Barack Obama is about to tell Bernie Sanders that the revolution stops now.
On Tuesday evening Obama called Hillary Clinton to congratulate her on securing enough delegates to "clinch" the Democratic nomination.
He also called Bernie Sanders to thank him for his hard-fought campaign. At the Vermont senator's request, the two will have a meeting on Thursday to discuss "how to build on the extraordinary work he has done to engage millions of Democratic voters", in the words of a White House press release.
In other words, it's time to wrap things up and unite the party behind Clinton. The president is the leader of the Democratic Party, and it's his legacy on the line. Continued acrimony within the ranks will only complicate matters.
Now it's only a matter of time before Obama formally endorses Clinton and hits the campaign trail to support her.
He's reportedly itching to enter the political fray one more time and take aim at Donald Trump, who he sees as disparaging the coalition of voters that propelled him to the presidency.
So when Obama endorses Clinton, how much of a boost will it give his former secretary of state? And will it come in the right places?
Here's a look at where Clinton needs the most help - and what Obama's endorsement could do for her.
Majority of Sanders supporters said in March they would back Clinton against Trump
But 20% said they would sit out of the election entirely
The success of Bernie Sanders's insurgent, anti-establishment primary campaign has shown that Clinton has weakness on her left flank.
For instance, in New York - a state Clinton won convincingly - Sanders carried "very liberal" voters 56% to 44% in exit polls. National polls have tracked close to that margin, as well.
Sanders has won the hearts of many a liberal by promising free college education, single-payer healthcare and Wall Street reform, and he's condemned international trade deals. Clinton was not nearly as ambitious in her proposed agenda - instead stressing incremental advances - and her supporters were seldom as enthusiastic.
Obama defeated Clinton in the 2008 Democratic primaries in part by rallying the most liberal voters to his side. Since then, however, some of those supporters - the ones who have since moved into Sanders' camp - have expressed disillusionment with his inability to enact a sweeping progressive agenda.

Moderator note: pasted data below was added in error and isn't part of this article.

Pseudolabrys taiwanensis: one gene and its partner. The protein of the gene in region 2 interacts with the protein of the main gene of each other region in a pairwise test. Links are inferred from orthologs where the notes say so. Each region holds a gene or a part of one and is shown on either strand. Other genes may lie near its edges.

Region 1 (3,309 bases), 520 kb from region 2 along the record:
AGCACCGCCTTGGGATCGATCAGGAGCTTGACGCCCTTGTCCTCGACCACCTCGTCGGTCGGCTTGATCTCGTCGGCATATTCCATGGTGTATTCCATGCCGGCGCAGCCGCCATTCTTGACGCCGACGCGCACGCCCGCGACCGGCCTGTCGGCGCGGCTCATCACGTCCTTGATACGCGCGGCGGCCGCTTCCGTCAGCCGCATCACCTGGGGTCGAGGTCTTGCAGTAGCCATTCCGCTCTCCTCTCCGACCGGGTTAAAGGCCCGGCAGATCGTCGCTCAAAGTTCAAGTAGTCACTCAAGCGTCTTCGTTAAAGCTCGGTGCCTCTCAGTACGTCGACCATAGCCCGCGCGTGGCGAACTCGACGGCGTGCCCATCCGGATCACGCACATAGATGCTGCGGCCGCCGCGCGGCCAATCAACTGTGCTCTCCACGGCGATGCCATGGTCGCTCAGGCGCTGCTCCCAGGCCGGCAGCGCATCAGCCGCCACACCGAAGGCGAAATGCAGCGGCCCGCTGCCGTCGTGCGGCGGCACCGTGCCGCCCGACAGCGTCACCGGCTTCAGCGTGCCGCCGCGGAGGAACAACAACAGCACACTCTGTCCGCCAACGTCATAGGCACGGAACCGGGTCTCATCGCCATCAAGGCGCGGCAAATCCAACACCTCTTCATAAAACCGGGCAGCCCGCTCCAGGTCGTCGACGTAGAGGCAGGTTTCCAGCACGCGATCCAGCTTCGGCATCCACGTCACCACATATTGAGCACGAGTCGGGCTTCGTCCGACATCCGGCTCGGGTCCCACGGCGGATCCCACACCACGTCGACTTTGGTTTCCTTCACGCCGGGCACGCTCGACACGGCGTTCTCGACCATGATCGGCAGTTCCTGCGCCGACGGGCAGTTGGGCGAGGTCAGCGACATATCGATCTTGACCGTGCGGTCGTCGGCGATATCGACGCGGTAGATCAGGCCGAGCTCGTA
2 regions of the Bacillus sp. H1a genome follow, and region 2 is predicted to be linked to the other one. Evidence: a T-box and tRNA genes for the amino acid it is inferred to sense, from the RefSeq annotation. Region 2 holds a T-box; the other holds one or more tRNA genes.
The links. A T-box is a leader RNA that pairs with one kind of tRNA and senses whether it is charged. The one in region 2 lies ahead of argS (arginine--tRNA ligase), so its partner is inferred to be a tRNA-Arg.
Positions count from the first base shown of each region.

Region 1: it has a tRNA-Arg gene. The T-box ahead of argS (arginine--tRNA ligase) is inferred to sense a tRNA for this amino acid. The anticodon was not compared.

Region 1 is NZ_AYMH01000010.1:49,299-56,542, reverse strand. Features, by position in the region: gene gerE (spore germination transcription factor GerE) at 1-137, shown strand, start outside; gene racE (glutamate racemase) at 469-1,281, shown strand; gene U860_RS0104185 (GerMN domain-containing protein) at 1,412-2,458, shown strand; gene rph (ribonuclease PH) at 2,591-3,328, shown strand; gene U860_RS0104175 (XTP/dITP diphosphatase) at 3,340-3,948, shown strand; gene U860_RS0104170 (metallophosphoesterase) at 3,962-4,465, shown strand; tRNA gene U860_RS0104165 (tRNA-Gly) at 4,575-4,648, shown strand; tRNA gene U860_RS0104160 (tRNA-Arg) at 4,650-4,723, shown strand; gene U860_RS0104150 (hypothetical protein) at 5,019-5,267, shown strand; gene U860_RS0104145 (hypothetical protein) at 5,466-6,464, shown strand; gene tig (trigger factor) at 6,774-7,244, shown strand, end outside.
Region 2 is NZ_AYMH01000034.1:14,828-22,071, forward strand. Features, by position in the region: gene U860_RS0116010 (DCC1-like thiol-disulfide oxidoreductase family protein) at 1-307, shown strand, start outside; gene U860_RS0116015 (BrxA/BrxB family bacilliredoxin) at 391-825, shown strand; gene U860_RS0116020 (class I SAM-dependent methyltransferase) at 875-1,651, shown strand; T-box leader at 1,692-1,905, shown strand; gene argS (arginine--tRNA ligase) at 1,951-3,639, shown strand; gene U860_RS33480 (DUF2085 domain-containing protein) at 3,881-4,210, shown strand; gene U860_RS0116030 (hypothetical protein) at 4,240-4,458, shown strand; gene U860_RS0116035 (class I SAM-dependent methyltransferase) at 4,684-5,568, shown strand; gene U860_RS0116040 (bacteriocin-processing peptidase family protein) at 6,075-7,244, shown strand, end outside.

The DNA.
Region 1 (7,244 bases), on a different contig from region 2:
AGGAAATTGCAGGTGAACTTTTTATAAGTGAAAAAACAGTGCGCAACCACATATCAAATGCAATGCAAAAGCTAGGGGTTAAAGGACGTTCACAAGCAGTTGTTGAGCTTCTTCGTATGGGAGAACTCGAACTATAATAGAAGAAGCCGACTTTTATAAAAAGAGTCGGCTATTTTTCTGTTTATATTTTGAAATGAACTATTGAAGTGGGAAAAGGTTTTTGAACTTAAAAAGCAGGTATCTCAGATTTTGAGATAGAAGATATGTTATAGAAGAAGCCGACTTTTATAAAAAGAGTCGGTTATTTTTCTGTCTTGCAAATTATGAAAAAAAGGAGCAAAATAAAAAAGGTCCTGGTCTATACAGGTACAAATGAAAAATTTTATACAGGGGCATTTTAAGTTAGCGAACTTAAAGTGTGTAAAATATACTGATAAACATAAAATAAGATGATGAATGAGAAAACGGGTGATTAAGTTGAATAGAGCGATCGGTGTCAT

The president, however, is still extremely popular among all Democrats, including liberals. When he talks, they'll listen.
Will he help? Yes. But the endorsement of someone like Senator Elizabeth Warren, a progressive heroine, is what could really carry the day.
Clinton's youth gap
Percentage of primary voters aged 18-29
Young voters were a key part of the coalition that not only helped Obama win the Democratic nomination in 2008 but also powered him to two general election victories.
Against Mitt Romney in 2012, Obama carried 67% of the vote. The 18-to-29 age group still gives the president some of his highest approval ratings.
This year young voters have been providing Sanders with eye-popping margins. In the 2008 primaries Obama won 60% of the under-30 vote. This year the Vermont senator has carried fully 71% of that age group - making him, according to Princeton Prof Matt Karp, "probably the most popular young people's candidate in US history".
Young people can be very suspicious of attempts to move their opinion when it comes to commercial advertising, so Obama's endorsement will have to carefully crafted to avoid seeming like a sales pitch. Given his track record, however, he should be able to pull it off.
Will he help? Clinton needs all the Obama cool that he can offer.